Welcome Dave Cronberger to the Manufacturing Industry Blog
It is with great pleasure that I introduce a key member of the Cisco Customer Global Enterprise Solutions Group. Dave is a customer solutions architect, working with and supporting key global customers, especially in the automotive industry. As an Infrastructure architect he is focused on physical and logical networks and network based services in industrial automation in discreet and process control environments.
He is a 14-year Cisco veteran with a background in IT networks, network security, IT and OT infrastructure, networks and security, with additional focus on collaboration technologies that use voice, video, and web to improve manufacturing process.
Dave is no stranger to the cutting edge of the automotive industry. He has initiated fleet connected vehicle solutions for Cisco, associated with an IP enabled vehicle using a variety of wireless connections, and today he is focused on Industrial Automation Networks and supporting systems along with network architecture and design for control systems in discreet and process manufacturing systems. This also includes systems supporting the plant floor such as communications, remote expert solutions, wireless networks and security. Read More »
Today I’m introducing a new series that focuses on the collective power of connections in the Internet of Everything (IoE) — and some of the new companies that are creating value from those connections. The industry is ripe with emerging IoE-focused startups that deserve to be recognized for their work in building the Internet of Everything, brick by web-enabled-brick. These various startups are making an impact in education, healthcare, home automation and more. They are led by thinkers and doers who are helping to create the future. Periodically over the next several months, we’ll take a look at some of these startups and learn more about how IoE is enabling their success — and how they, in turn, are enabling the Internet of Everything.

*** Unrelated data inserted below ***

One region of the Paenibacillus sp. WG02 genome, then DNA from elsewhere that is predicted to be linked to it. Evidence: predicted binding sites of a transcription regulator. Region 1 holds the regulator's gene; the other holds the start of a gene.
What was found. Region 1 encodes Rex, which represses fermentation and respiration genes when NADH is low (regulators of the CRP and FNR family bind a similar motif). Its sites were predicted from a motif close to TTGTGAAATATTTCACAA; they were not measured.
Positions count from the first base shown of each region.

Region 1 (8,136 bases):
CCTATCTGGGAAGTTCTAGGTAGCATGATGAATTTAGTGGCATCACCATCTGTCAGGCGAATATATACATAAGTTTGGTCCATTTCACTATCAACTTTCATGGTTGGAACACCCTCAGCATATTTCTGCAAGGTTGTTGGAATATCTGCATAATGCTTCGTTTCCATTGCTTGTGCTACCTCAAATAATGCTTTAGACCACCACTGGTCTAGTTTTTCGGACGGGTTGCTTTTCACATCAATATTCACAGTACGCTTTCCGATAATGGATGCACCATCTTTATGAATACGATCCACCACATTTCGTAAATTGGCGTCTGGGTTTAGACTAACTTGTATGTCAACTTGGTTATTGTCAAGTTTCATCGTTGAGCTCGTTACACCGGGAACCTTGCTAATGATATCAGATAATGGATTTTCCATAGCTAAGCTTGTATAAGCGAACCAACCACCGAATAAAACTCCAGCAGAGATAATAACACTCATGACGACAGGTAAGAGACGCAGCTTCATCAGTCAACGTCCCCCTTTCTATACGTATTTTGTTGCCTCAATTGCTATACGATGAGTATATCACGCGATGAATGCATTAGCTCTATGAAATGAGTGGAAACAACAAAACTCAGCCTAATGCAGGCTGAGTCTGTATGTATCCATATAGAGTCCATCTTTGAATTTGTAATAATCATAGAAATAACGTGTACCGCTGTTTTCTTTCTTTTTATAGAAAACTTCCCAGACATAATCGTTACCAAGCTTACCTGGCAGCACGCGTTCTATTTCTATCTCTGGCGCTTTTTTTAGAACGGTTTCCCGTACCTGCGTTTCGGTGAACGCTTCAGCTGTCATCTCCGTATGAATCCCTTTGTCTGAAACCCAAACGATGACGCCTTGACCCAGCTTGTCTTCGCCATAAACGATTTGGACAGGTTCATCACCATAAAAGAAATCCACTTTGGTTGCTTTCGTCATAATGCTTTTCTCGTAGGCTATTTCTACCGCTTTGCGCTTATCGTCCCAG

Recently, we had a chance to talk with John Funge, co-founder and CEO of BrightContext, a cloud-based data-stream processing platform that is helping to turn Big Data into actionable insights. Here’s how BrightContext is pioneering the growth of the Internet of Everything:
John Funge, Co-Founder & CEO, BrightContext
What is BrightContext? And how does your business meet new demands in our increasingly connected world?
BrightContext is an ultra-scalable, cloud-based data-stream processing platform that makes it easy to deliver real-time stream analytics from any data source. BrightContext is used for stream analytics, live visualization, monitoring, and generating alerts from high-volume data sources such as web click and activity data, mobile activity data, social media, audience sentiment data, point-of-sale data, and transactional data.
BrightContext is taking on one of the major problems of the century – how to process a deluge of data in real time, immediately derive insights, and take action. BrightContext provides companies with a platform for monitoring and analyzing streams of Big Data in motion. It enables customers to mine that information instantly to make it actionable. This, in turn, makes it easier to use input streams to create and distribute sub-streams for others to use.